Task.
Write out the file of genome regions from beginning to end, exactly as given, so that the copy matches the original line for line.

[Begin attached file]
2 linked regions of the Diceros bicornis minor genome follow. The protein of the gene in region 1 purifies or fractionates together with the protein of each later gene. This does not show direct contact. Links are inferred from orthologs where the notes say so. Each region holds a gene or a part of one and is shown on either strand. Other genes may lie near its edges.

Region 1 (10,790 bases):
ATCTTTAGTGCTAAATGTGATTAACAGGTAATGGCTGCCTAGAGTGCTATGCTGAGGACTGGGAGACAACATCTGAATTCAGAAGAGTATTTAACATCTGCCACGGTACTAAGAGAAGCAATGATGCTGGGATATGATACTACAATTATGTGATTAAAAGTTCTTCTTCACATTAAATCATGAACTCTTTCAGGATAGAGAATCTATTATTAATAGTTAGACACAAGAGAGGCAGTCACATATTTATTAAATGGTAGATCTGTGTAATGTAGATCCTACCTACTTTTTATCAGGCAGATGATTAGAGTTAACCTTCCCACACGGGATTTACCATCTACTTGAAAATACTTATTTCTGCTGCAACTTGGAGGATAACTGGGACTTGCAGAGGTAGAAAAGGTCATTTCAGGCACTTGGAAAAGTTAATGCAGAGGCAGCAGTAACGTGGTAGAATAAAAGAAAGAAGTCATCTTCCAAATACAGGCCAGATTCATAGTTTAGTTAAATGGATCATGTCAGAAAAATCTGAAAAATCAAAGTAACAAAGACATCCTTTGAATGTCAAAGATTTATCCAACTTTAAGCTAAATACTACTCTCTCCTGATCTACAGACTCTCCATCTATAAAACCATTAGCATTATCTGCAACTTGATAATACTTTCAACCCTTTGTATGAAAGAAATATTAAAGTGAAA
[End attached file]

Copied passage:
2 linked regions of the Diceros bicornis minor genome follow. The protein of the gene in region 1 purifies or fractionates together with the protein of each later gene. This does not show direct contact. Links are inferred from orthologs where the notes say so. Each region holds a gene or a part of one and is shown on either strand. Other genes may lie near its edges.

Region 1 (10,790 bases):
ATCTTTAGTGCTAAATGTGATTAACAGGTAATGGCTGCCTAGAGTGCTATGCTGAGGACTGGGAGACAACATCTGAATTCAGAAGAGTATTTAACATCTGCCACGGTACTAAGAGAAGCAATGATGCTGGGATATGATACTACAATTATGTGATTAAAAGTTCTTCTTCACATTAAATCATGAACTCTTTCAGGATAGAGAATCTATTATTAATAGTTAGACACAAGAGAGGCAGTCACATATTTATTAAATGGTAGATCTGTGTAATGTAGATCCTACCTACTTTTTATCAGGCAGATGATTAGAGTTAACCTTCCCACACGGGATTTACCATCTACTTGAAAATACTTATTTCTGCTGCAACTTGGAGGATAACTGGGACTTGCAGAGGTAGAAAAGGTCATTTCAGGCACTTGGAAAAGTTAATGCAGAGGCAGCAGTAACGTGGTAGAATAAAAGAAAGAAGTCATCTTCCAAATACAGGCCAGATTCATAGTTTAGTTAAATGGATCATGTCAGAAAAATCTGAAAAATCAAAGTAACAAAGACATCCTTTGAATGTCAAAGATTTATCCAACTTTAAGCTAAATACTACTCTCTCCTGATCTACAGACTCTCCATCTATAAAACCATTAGCATTATCTGCAACTTGATAATACTTTCAACCCTTTGTATGAAAGAAATATTAAAGTGAAA